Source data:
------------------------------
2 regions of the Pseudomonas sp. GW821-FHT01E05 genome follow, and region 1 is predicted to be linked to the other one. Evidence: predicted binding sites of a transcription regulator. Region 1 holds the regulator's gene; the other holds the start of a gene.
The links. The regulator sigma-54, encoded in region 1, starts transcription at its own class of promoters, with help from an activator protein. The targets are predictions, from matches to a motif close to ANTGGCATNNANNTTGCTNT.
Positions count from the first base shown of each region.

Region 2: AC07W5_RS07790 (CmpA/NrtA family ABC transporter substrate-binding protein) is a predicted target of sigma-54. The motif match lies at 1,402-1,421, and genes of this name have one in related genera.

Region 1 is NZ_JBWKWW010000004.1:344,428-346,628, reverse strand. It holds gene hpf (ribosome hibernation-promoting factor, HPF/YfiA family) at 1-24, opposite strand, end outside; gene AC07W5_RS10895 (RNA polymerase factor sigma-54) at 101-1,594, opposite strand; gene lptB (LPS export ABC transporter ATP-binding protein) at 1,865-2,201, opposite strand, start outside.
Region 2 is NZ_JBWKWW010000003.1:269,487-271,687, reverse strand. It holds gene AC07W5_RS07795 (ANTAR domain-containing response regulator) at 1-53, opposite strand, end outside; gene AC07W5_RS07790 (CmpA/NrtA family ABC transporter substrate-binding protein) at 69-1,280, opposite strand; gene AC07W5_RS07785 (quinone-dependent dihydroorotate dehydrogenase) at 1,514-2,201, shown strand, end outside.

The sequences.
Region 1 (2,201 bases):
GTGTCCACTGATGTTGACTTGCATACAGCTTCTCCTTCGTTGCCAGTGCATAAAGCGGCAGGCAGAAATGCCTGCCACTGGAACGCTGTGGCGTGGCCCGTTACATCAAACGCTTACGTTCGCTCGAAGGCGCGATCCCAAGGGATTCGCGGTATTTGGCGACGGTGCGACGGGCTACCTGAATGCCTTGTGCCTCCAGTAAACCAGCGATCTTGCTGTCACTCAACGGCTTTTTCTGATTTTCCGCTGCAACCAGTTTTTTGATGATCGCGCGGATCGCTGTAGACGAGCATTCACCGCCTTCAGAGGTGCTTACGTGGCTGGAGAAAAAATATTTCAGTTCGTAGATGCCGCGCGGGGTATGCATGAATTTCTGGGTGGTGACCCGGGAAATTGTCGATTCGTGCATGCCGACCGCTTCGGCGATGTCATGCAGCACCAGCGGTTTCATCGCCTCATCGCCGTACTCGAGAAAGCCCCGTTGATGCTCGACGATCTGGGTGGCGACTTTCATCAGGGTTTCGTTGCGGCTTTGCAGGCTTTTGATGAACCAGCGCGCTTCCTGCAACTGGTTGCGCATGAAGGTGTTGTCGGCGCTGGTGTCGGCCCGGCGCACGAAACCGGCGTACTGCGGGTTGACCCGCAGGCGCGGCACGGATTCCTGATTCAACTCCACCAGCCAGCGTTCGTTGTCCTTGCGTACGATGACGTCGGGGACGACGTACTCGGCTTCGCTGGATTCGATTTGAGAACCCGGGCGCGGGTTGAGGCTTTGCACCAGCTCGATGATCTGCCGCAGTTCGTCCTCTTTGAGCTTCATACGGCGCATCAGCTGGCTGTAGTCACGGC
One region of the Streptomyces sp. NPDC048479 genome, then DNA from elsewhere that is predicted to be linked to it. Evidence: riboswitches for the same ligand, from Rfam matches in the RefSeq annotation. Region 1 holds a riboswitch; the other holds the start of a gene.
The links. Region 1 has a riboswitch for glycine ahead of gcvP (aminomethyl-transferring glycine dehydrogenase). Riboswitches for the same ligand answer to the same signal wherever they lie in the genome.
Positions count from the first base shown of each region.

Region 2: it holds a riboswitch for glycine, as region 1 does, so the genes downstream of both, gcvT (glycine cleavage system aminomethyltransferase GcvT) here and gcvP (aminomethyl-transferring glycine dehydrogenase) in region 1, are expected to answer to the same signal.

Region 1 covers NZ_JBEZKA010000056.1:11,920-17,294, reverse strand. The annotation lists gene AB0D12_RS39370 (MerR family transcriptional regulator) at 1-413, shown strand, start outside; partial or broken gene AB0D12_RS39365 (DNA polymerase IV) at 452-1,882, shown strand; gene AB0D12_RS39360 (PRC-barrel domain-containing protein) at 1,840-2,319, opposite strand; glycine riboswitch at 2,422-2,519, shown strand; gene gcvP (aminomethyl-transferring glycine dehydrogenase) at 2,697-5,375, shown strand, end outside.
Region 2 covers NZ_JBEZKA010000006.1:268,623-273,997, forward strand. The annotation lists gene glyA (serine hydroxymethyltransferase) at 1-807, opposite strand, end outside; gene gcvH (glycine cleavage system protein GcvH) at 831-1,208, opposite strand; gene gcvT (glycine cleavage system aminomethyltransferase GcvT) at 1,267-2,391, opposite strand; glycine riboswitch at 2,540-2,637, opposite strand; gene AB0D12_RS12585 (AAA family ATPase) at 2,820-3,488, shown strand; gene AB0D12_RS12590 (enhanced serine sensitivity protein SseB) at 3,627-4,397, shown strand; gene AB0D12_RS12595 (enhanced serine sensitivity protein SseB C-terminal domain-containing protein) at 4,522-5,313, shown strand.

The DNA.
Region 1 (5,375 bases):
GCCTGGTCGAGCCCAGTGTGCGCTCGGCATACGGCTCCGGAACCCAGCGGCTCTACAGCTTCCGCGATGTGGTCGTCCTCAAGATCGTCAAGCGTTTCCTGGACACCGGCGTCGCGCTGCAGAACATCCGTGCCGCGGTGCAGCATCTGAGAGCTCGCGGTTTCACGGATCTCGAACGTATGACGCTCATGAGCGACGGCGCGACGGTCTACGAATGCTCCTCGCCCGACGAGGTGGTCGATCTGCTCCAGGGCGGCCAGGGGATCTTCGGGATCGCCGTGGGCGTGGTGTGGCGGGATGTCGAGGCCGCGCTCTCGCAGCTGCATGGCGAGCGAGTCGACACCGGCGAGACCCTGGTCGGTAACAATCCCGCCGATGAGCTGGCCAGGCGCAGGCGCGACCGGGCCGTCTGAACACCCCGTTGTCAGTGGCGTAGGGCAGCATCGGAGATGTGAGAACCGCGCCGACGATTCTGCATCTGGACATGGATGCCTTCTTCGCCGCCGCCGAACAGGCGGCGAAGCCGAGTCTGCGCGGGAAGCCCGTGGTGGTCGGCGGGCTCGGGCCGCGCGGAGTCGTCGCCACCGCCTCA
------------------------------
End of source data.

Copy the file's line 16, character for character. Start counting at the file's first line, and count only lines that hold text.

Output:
The DNA.